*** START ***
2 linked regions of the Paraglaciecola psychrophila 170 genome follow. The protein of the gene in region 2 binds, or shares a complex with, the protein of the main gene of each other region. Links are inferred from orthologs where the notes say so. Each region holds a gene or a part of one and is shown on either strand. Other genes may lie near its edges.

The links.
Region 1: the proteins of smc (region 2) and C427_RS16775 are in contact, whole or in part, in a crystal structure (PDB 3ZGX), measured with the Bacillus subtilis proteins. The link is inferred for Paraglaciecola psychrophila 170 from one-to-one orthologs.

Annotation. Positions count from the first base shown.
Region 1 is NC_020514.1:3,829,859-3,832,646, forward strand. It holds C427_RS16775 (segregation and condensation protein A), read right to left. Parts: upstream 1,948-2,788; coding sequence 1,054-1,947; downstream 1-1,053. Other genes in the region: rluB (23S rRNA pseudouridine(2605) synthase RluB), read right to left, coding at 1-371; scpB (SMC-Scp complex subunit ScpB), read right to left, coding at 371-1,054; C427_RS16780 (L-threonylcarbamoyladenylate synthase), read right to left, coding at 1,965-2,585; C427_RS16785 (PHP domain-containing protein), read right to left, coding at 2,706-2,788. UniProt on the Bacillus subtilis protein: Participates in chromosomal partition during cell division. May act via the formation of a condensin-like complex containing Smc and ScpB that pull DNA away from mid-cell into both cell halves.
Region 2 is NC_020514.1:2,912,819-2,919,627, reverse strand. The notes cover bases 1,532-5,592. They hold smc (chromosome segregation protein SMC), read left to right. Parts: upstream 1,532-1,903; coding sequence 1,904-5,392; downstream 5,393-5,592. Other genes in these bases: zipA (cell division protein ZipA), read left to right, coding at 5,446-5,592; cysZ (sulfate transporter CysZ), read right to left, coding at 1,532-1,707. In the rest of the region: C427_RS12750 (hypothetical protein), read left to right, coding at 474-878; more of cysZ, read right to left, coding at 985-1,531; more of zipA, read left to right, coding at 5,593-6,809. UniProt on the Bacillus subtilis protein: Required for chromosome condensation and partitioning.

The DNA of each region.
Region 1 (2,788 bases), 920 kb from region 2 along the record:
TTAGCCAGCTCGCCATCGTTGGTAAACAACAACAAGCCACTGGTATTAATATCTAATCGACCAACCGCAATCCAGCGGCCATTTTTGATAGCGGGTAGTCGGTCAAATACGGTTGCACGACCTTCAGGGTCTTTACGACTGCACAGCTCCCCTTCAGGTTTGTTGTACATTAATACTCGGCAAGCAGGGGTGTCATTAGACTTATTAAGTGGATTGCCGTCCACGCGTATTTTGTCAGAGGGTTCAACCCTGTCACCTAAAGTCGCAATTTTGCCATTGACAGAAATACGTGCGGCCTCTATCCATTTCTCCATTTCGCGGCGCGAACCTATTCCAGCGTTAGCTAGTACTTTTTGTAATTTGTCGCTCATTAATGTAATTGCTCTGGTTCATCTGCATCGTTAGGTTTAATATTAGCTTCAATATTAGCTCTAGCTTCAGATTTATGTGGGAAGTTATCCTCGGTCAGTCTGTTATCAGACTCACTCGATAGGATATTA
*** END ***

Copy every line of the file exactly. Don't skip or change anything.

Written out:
2 linked regions of the Paraglaciecola psychrophila 170 genome follow. The protein of the gene in region 2 binds, or shares a complex with, the protein of the main gene of each other region. Links are inferred from orthologs where the notes say so. Each region holds a gene or a part of one and is shown on either strand. Other genes may lie near its edges.

The links.
Region 1: the proteins of smc (region 2) and C427_RS16775 are in contact, whole or in part, in a crystal structure (PDB 3ZGX), measured with the Bacillus subtilis proteins. The link is inferred for Paraglaciecola psychrophila 170 from one-to-one orthologs.

Annotation. Positions count from the first base shown.
Region 1 is NC_020514.1:3,829,859-3,832,646, forward strand. It holds C427_RS16775 (segregation and condensation protein A), read right to left. Parts: upstream 1,948-2,788; coding sequence 1,054-1,947; downstream 1-1,053. Other genes in the region: rluB (23S rRNA pseudouridine(2605) synthase RluB), read right to left, coding at 1-371; scpB (SMC-Scp complex subunit ScpB), read right to left, coding at 371-1,054; C427_RS16780 (L-threonylcarbamoyladenylate synthase), read right to left, coding at 1,965-2,585; C427_RS16785 (PHP domain-containing protein), read right to left, coding at 2,706-2,788. UniProt on the Bacillus subtilis protein: Participates in chromosomal partition during cell division. May act via the formation of a condensin-like complex containing Smc and ScpB that pull DNA away from mid-cell into both cell halves.
Region 2 is NC_020514.1:2,912,819-2,919,627, reverse strand. The notes cover bases 1,532-5,592. They hold smc (chromosome segregation protein SMC), read left to right. Parts: upstream 1,532-1,903; coding sequence 1,904-5,392; downstream 5,393-5,592. Other genes in these bases: zipA (cell division protein ZipA), read left to right, coding at 5,446-5,592; cysZ (sulfate transporter CysZ), read right to left, coding at 1,532-1,707. In the rest of the region: C427_RS12750 (hypothetical protein), read left to right, coding at 474-878; more of cysZ, read right to left, coding at 985-1,531; more of zipA, read left to right, coding at 5,593-6,809. UniProt on the Bacillus subtilis protein: Required for chromosome condensation and partitioning.

The DNA of each region.
Region 1 (2,788 bases), 920 kb from region 2 along the record:
TTAGCCAGCTCGCCATCGTTGGTAAACAACAACAAGCCACTGGTATTAATATCTAATCGACCAACCGCAATCCAGCGGCCATTTTTGATAGCGGGTAGTCGGTCAAATACGGTTGCACGACCTTCAGGGTCTTTACGACTGCACAGCTCCCCTTCAGGTTTGTTGTACATTAATACTCGGCAAGCAGGGGTGTCATTAGACTTATTAAGTGGATTGCCGTCCACGCGTATTTTGTCAGAGGGTTCAACCCTGTCACCTAAAGTCGCAATTTTGCCATTGACAGAAATACGTGCGGCCTCTATCCATTTCTCCATTTCGCGGCGCGAACCTATTCCAGCGTTAGCTAGTACTTTTTGTAATTTGTCGCTCATTAATGTAATTGCTCTGGTTCATCTGCATCGTTAGGTTTAATATTAGCTTCAATATTAGCTCTAGCTTCAGATTTATGTGGGAAGTTATCCTCGGTCAGTCTGTTATCAGACTCACTCGATAGGATATTA